My experience with rail containers is, yes, you might only run 200-300 mi a day..but it takes 14-16 hours to get it done, some days more. There is drive time to the rail yard. the, an hour (minimum) inside the rail yard, an hour or two driving to the delivery, two hours (min) to unload, 45 min to the next load 40 mi away, an hour or two to load, an hour or two to get back to the rail yard, 30 min to bobtail out of the rail yard. That's about 10 hours to gross maybe $600? Where there tolls along the way? Is there a fee to rent the chassis? Rinse and repeat. And, how often do loads work out that you have an empty container the right size and cargo company for another pickup? It's my experience, you take a container to someone, you end up most times hauling it back empty, which means you grossed $300 for about 7 hours work. Maybe you can get $50 to haul the empty can back.

    How do you count your time in the rail yards? Off Duty? You know that isn't right. If you are on an ELD, you can't! Your truck brakes are released and the truck is rolling more than 5 MPH…your technically "on-duty, driving". I've seen how guys fly through, at least portions, of rail yards, at 25-40 MPH!!! No way an ELD is letting you call that "off duty".

    Doing some math, if we average your revenue and call it $750 per day…and if it takes 14 hours on average, your at $53.71 an hour, gross. Take out your operating expenses, pay for your truck, take out the cost of your health insurance and income taxes, your "net" is far less than $25 an hour, and, depending on variable costs and insurance, could be even below $20 hr. At that rate, it may be better to just drive someone else's truck. At least you have far less financial exposure.

    Instead, average $2 mi (I try to stay above $2.40 mi avg), and assuming a 57 MPH avg for 11 hours, that is $1,254 in gross revenue. Granted, variable costs are higher, depending on where, averages are higher or lower…but, most states, semi's can drive 60-70 MPH on interstates, obviously, city driving and 2-lane is slower…assuming the same cost structure, and that it still takes 14 hours per day to complete, the "net" is about $45 hr. This may not be a tremendous pay-day for some, but, if it costs $30 an hr to hire a driver, (incl salary, benefits, workers comp, unemployment and payroll exp) that is a $15 hr profit…per truck. Granted, there are STILL risks involved.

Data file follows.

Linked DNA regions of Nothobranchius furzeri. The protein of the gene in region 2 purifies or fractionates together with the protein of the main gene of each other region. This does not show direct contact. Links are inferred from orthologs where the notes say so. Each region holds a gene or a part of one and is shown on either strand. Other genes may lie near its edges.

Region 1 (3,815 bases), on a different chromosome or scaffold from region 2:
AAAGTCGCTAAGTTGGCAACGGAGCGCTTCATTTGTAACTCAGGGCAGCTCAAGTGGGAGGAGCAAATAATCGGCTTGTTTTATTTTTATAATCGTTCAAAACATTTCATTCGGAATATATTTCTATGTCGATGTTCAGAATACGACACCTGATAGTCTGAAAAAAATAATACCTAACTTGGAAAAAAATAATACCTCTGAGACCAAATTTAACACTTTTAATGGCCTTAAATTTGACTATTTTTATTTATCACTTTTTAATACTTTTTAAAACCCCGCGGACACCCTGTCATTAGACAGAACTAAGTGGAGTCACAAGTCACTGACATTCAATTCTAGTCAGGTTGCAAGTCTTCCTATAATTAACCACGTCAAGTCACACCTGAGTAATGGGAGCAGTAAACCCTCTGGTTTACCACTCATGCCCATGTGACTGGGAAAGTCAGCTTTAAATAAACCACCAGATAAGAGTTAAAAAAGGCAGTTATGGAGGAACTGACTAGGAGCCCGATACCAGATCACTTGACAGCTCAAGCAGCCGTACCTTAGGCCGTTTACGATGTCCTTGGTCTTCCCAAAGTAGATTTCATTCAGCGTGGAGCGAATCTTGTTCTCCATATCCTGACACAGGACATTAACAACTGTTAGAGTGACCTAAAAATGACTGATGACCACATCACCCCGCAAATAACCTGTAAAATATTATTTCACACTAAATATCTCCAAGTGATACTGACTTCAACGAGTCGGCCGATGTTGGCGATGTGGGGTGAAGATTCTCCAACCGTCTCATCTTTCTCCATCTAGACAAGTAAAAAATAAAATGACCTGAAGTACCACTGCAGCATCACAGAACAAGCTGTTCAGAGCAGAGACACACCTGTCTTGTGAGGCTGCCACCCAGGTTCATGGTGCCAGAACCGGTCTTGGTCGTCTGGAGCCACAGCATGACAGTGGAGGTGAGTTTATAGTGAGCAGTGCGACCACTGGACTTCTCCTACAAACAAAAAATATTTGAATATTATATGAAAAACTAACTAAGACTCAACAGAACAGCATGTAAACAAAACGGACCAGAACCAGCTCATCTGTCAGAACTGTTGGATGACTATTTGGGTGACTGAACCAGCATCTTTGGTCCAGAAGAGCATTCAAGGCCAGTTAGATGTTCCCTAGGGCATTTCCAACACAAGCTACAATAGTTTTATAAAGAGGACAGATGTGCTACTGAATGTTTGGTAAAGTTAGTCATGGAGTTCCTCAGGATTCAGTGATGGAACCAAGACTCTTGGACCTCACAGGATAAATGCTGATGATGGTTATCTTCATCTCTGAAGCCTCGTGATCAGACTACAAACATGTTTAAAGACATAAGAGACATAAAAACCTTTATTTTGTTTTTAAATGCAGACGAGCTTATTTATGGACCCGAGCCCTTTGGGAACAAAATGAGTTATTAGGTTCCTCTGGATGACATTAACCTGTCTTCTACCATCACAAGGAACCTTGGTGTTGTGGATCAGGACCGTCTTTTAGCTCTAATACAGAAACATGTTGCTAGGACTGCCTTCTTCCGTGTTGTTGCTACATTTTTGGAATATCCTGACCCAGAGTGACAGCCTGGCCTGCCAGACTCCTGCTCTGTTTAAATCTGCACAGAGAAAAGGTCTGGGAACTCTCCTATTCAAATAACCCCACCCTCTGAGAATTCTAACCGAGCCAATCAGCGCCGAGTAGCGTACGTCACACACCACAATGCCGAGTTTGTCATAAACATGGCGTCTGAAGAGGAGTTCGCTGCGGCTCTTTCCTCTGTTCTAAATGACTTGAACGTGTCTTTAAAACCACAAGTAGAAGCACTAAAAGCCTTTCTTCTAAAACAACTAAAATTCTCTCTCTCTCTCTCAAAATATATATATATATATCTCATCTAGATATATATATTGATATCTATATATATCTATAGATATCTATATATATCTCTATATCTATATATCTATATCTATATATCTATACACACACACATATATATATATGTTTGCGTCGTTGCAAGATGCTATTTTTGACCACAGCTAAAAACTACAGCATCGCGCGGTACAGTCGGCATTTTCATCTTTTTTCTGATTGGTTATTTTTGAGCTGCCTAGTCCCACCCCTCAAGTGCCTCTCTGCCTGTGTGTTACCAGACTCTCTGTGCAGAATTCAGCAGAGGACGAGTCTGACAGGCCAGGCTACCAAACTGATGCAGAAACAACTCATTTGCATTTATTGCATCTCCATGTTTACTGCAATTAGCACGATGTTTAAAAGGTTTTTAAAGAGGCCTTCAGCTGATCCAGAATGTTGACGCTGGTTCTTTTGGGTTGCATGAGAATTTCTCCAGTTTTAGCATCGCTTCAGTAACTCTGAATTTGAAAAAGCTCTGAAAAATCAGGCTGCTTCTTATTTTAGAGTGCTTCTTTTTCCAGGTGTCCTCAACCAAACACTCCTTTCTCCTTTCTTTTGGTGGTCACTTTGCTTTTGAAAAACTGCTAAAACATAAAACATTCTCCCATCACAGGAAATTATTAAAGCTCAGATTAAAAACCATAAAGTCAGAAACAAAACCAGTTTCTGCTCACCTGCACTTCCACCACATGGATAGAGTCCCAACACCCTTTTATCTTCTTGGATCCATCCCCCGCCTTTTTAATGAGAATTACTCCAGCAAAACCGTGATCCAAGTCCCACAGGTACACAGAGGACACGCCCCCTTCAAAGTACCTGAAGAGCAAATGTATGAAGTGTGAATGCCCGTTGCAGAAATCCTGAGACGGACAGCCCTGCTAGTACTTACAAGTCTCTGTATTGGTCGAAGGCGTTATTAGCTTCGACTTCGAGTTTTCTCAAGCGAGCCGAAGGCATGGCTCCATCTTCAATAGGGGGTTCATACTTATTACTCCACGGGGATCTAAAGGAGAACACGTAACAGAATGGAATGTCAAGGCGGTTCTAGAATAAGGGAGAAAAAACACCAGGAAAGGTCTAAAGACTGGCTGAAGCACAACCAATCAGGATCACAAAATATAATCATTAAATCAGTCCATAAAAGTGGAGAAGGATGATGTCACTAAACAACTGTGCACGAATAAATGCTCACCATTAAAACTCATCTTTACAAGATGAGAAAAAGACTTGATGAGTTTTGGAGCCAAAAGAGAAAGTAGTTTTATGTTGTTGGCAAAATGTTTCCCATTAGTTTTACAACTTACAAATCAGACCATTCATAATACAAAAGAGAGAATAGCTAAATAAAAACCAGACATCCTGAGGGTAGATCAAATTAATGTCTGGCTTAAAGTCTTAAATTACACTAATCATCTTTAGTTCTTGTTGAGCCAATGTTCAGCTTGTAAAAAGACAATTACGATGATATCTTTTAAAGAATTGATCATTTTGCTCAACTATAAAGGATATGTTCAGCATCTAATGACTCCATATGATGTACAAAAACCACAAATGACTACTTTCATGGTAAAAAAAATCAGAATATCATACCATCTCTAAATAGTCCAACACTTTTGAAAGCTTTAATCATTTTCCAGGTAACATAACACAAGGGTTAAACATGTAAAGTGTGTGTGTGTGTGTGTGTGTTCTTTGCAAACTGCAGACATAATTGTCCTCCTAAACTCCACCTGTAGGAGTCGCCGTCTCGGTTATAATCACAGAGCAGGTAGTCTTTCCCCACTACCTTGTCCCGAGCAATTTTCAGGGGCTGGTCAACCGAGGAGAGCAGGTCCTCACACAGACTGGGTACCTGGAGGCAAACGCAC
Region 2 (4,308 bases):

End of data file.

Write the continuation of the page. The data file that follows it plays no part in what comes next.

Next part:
But, these are things to consider and run a spread sheet on, if you decide to BE an O/O. Obviously, personal preference on how much money and home time weigh greatly in the equation.

  7. Typical Container bizz…hurry up and wait. Sit in line…meanwhile, no revenue. I'd rather be looking at that view at 65 MPH than creeping through a line of trucks.

    You CANNOT have your "own" insurance without having authority. Likewise you cannot have authority without insurance. They go "hand in hand"…you cancel your insurance, you will involuntarily give up your authority. That looks BAD to potential brokers.

    Even with your own authority, some brokers won't hire you haven't had your authority for a certain amount of time or "experience" on your DAC. Even if you have NEVER had a ticket or been shut down by DOT, if you have ZERO "experience" you may still have problems finding work. Experience takes time and you need multiple CLEAN DOT inspections, no accidents, no tickets.

    The BEST insurance offers a web site portal that allows YOU to send the certificate out automatically…you fill in who it's going to and off it goes, 24 hours a day. No waiting for an office worker to act.

    Going back to insurance, BE SURE, if you switch insurance companies, that the "ball" doesn't get dropped…the insurance companies need to be sure to alert FMCSA about your insurance change.

  8. Having you're own authority is not the greatest thing. I have mine but chose to freeze it because I can make more money at Landstar. Insurance is not that high, I get a lot of prrks. First of, tire discounts,fuel discounts, IRP is half of what you pay in California . I'm not saying it's bad to have your own authority, but the grass is greener on the other side.

  9. Vic UIIA website does not have loads. It does give you permission to go into the port to pick up the load after completing all the paperwork. I wonder how you get the load after completing all paperwork for port. Do I need to contact shipping lines or warehouses? Or are there pacific brokers I need to contact?

  10. I've been considering getting my own auth I'm just trying to learn a little more about being an O/O first and build up some more dollars. Great video man.